Professional Societies’ Role in Addressing Member Burnout and Promoting Well-Being

Seppo T. Rinne, Tina Shah, Ekaterina Anderson, Sarah Delgado, Vicki Good, Nneka Sederstrom, Curtis N. Sessler, Scott P. Sherry, Steven Q. Simpson, Karen Collishaw, Marc Moss

Research output: Contribution to journalArticlepeer-review

2 Scopus citations

Abstract

Rationale: Critical care clinicians have high burnout rates. Previous studies have explored individual and organizational solutions to address burnout, but existing literature has not considered how professional societies can prevent burnout and promote member well-being. Objectives: The Critical Care Society Collaborative convened a task force to document professional society initiatives to address burnout, explore perspectives on the role of societies to address burnout, and develop recommendations that could guide critical care societies’ efforts to promote well-being. Methods: We conducted a multiphase evaluation of 17 major U.S. professional societies whose members regularly work in critical care settings. We asked representatives from each society to document their existing well-being initiatives, and we conducted semistructured interviews to explore perspectives on the role of professional societies to address burnout. The task force members then met to discuss phase one and two findings to develop recommendations that could act as a roadmap to guide future society efforts. Results: All society representatives agreed that professional societies have a responsibility to address burnout, and they described various well-being initiatives that could act as examples for future efforts. We developed a roadmap with the following recommendations: 1) Acknowledge the problem of burnout; 2) Commit to supporting member well-being; 3) Create collaborations to promote well-being; 4) Educate and advocate for change; 5) Foster innovation through research; and 6) Support organizational and individual solutions. Conclusions: Our findings highlight a clear role for professional societies to address burnout and promote members’ well-being.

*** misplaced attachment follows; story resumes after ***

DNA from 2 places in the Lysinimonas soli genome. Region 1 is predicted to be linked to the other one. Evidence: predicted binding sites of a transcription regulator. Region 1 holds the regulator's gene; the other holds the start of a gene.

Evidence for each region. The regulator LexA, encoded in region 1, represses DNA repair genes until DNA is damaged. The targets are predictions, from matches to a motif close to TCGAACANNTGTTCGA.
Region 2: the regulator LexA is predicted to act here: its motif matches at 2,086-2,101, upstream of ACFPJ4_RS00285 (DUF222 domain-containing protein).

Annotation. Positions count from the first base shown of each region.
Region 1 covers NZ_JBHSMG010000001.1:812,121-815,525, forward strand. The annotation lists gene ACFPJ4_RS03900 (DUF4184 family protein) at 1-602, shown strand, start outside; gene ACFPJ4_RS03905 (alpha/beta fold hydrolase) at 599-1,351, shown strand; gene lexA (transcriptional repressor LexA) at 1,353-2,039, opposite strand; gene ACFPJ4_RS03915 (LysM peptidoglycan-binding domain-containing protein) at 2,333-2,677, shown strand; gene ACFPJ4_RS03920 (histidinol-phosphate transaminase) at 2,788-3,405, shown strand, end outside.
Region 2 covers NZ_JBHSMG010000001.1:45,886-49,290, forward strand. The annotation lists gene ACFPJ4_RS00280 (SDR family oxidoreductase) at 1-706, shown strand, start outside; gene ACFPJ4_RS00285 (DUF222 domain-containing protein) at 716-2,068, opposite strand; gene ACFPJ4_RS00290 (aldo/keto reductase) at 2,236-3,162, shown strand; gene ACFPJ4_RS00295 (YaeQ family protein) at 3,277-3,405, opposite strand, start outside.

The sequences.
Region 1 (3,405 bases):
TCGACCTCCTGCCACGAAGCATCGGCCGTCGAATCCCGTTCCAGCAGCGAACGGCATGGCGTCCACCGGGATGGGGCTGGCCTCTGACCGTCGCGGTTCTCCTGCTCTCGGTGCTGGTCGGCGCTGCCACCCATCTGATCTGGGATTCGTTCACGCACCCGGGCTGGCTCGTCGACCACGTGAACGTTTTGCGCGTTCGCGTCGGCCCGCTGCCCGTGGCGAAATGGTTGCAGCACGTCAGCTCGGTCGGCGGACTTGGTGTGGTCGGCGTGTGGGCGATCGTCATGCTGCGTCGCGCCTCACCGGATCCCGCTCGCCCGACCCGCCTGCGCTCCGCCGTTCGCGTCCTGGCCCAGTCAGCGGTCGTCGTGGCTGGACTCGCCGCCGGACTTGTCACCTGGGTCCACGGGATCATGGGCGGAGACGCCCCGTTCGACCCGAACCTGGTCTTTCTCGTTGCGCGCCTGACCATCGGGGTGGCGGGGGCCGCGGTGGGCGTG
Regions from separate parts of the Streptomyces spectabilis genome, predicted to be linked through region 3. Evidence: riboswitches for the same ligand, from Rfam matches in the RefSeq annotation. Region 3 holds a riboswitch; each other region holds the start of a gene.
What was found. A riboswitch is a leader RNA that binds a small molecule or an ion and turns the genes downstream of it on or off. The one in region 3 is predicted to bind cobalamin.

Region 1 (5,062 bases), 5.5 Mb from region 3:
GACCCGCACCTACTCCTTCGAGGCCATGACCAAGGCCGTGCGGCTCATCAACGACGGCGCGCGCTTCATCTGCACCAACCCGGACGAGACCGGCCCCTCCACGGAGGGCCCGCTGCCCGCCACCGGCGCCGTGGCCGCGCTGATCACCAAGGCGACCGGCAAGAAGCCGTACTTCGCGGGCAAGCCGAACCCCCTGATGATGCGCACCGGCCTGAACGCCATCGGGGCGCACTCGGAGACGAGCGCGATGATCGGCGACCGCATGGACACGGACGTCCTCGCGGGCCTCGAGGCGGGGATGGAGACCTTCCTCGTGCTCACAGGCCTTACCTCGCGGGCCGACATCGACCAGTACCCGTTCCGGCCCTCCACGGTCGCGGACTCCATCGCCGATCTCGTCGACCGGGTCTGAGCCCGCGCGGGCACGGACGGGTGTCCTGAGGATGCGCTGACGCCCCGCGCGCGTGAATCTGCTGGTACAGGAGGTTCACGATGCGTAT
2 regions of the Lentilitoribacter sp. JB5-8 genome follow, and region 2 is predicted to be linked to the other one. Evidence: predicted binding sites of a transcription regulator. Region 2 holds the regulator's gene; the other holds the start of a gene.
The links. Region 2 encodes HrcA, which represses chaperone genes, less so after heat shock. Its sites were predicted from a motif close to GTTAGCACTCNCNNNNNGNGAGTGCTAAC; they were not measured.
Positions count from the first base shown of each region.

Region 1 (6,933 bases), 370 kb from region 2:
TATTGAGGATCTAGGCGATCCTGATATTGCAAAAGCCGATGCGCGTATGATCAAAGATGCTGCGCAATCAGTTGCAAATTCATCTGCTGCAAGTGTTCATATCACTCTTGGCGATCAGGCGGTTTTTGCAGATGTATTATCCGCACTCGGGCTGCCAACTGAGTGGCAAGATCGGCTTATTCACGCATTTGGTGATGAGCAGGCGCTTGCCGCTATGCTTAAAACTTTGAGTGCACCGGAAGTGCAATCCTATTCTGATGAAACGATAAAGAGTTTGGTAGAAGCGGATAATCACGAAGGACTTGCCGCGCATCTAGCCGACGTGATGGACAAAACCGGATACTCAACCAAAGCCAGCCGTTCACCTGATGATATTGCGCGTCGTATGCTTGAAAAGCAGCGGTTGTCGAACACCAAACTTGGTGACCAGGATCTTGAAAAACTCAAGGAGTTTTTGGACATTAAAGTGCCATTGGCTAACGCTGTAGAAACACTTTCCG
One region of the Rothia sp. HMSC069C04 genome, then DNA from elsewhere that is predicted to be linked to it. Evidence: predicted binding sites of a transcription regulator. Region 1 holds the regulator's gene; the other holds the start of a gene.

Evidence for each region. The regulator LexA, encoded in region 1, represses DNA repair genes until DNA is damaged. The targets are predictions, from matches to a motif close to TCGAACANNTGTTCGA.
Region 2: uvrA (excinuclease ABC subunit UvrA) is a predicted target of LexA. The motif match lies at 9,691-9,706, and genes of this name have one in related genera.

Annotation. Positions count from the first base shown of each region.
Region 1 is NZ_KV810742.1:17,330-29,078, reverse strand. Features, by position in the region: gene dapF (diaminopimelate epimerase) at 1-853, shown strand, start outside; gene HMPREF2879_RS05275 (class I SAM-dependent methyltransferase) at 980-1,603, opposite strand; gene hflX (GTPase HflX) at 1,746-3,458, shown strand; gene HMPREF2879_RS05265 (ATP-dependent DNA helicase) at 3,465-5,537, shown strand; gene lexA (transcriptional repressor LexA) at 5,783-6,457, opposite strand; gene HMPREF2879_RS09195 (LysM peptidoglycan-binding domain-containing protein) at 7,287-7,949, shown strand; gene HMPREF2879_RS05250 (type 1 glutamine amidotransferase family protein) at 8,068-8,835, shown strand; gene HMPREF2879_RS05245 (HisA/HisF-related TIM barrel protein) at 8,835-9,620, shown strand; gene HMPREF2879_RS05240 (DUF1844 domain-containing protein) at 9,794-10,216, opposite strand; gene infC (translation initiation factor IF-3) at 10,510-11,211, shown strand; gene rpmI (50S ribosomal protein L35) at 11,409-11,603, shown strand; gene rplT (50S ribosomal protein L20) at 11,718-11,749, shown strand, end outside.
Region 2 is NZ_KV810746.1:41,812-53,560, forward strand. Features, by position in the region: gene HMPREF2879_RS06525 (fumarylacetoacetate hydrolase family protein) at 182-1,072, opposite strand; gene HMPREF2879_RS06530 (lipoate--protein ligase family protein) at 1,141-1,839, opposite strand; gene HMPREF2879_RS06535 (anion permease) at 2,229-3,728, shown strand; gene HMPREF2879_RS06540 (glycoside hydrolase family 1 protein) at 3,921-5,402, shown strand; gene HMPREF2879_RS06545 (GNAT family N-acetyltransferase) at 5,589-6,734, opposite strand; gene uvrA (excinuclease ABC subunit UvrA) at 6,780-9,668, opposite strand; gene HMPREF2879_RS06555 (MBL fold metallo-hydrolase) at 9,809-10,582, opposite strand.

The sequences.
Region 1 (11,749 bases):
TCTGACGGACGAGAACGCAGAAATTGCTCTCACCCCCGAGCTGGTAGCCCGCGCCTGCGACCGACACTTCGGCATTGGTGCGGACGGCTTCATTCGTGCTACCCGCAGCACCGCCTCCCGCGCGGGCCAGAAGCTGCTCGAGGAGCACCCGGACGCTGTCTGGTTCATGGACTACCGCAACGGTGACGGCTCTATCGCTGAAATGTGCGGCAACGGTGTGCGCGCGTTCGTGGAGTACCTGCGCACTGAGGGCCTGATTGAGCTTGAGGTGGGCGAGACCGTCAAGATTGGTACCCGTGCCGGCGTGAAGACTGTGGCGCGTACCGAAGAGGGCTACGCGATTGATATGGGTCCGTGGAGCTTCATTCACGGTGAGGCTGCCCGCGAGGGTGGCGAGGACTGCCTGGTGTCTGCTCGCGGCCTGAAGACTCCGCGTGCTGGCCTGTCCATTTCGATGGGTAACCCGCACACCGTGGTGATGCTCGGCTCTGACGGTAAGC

Original languageEnglish (US)
Pages (from-to)1482-1489
Number of pages8
JournalAnnals of the American Thoracic Society
Volume18
Issue number9
DOIs
StatePublished - Sep 2021
Externally publishedYes

Keywords

  • Burnout
  • Professional satisfaction
  • Professional society

ASJC Scopus subject areas

  • Pulmonary and Respiratory Medicine

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